Abstract 1545: Theory-based Intervention Increases Low-sodium Diet Adherence in Patients With Heart Failure
Background: Explicit teaching regarding dietary sodium restriction is essential to adherence in patients with chronic heart failure (HF). Additional research is needed to identify effective interventions to improve adherence and impact health-related quality of life (HRQL).
Purpose: The purpose of this study was to demonstrate the effect of an intervention based on the Theory of Planned Behavior on low-sodium diet adherence and HRQL in patients with HF.
Methods: Patients with HF (51% female; age 63±11 years; ejection fraction 41±19%) were recruited into a randomized controlled trial of an educational intervention addressing the constructs (i.e., attitudes, subjective norm, and perceived behavioral control) aimed at reducing dietary sodium intake. The intervention group (n= 20) received individualized teaching and guidance during 4 home visits and 3 telephone calls. The control group (n=24) received usual care. The 24-hour urine sodium excretion (UNA) was used to reflect adherence. The Minnesota Living with Heart Failure Questionnaire was used to measure HRQL. Repeated measures of ANOVA was used to examine group differences in UNA and quality of life at baseline and at 6 weeks.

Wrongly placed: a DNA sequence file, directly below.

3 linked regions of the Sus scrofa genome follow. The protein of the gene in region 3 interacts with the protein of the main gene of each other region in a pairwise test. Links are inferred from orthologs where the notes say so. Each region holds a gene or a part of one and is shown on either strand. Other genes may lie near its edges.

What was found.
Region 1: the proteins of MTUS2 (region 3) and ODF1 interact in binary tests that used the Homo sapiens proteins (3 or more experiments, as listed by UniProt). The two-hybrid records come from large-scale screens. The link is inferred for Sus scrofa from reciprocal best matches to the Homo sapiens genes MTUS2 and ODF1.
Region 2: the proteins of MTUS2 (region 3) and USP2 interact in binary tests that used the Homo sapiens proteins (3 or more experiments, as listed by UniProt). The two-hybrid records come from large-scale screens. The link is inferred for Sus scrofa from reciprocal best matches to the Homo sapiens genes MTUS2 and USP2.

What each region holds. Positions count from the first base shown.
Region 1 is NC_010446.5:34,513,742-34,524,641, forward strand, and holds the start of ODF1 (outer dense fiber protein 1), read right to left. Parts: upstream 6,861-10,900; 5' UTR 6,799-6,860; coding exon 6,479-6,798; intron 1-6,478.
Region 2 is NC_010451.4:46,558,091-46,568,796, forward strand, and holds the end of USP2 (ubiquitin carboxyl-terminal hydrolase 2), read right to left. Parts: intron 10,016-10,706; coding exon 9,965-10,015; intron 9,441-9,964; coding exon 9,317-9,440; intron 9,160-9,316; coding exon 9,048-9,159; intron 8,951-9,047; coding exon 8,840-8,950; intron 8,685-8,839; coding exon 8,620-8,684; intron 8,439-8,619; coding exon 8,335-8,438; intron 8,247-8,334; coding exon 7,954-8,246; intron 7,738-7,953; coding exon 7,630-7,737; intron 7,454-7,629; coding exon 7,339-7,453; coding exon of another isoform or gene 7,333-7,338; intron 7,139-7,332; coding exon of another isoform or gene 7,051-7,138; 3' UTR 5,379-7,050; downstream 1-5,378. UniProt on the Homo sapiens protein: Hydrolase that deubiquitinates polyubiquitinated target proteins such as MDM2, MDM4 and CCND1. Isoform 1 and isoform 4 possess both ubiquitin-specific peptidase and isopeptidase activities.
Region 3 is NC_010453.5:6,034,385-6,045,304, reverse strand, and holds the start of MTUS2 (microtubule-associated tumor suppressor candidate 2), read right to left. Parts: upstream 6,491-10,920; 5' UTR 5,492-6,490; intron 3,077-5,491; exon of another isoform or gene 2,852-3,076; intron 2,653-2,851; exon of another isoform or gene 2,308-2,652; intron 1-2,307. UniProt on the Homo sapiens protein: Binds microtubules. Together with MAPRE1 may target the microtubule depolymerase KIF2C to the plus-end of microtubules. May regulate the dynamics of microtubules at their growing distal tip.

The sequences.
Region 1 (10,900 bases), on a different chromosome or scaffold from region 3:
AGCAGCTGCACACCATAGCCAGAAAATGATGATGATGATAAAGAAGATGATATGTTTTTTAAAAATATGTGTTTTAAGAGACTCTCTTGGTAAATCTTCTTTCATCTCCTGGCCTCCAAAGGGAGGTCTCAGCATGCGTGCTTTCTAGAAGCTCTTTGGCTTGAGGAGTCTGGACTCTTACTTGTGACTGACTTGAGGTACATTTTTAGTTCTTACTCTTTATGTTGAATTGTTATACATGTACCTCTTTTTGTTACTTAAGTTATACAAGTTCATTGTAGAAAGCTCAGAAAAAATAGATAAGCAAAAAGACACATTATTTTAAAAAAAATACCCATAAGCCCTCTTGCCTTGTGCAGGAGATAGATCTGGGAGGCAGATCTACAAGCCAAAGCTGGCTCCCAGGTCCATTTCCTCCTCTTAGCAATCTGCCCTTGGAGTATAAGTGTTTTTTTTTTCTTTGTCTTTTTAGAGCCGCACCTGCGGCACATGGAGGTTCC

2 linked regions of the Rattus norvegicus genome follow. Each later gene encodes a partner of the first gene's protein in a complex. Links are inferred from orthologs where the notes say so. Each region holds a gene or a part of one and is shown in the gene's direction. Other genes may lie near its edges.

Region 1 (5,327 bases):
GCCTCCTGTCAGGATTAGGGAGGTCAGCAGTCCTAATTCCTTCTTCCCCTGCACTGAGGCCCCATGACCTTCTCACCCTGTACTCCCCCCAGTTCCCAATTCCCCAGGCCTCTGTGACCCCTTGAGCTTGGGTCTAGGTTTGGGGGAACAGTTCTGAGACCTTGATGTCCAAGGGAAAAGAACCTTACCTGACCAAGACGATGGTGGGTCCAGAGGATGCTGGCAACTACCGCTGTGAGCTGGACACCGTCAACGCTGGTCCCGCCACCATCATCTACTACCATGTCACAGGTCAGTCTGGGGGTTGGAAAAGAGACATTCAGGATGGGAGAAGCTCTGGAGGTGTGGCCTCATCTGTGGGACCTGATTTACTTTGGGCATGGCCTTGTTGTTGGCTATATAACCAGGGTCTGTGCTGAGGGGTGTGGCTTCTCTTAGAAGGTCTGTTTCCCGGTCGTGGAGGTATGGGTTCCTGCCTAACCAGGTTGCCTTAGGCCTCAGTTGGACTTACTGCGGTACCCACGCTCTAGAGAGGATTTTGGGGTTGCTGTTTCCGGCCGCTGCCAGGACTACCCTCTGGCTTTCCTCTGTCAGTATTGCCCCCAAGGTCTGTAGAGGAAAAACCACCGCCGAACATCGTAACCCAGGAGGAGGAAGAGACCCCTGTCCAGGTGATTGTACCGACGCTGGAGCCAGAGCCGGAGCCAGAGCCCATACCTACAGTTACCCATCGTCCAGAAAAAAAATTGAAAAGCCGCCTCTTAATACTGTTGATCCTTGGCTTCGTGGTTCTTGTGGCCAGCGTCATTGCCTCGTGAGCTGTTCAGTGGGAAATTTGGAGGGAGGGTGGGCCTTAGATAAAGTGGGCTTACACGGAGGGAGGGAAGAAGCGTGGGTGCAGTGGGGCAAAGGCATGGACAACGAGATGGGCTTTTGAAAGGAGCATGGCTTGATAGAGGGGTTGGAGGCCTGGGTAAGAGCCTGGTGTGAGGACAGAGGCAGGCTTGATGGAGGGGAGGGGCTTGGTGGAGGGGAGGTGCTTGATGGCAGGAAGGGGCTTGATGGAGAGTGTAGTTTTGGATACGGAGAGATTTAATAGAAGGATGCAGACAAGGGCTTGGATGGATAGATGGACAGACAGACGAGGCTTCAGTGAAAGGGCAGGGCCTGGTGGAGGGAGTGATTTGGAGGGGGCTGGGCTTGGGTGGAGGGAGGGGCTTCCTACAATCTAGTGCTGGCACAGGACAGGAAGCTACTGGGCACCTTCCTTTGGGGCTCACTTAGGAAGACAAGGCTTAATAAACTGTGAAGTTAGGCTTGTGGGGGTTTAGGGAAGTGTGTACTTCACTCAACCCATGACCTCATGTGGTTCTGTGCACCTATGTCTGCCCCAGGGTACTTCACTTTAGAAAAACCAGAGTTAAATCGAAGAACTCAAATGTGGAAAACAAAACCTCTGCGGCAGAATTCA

Results: Mean UNA was 3565±1865 mg. More than 25% of patients had a UNA ≥5000 mg. Patients in the intervention group demonstrated a substantial reduction in UNA at 6 weeks (2750 mg) compared to their baseline (3688 mg) and with the control group (3114 mg baseline; 3868 mg at 6 weeks) in which UNA did not significantly change (p=0.04). The intervention group reported an improvement in HRQL at 6 weeks compared to their baseline and with the control group in which HRQL was unchanged (p=0.01).
Conclusion: Adherence to the low-sodium diet can be substantially improved using a theory based intervention. The improvement in adherence is associated with an improvement in patients’ HRQL.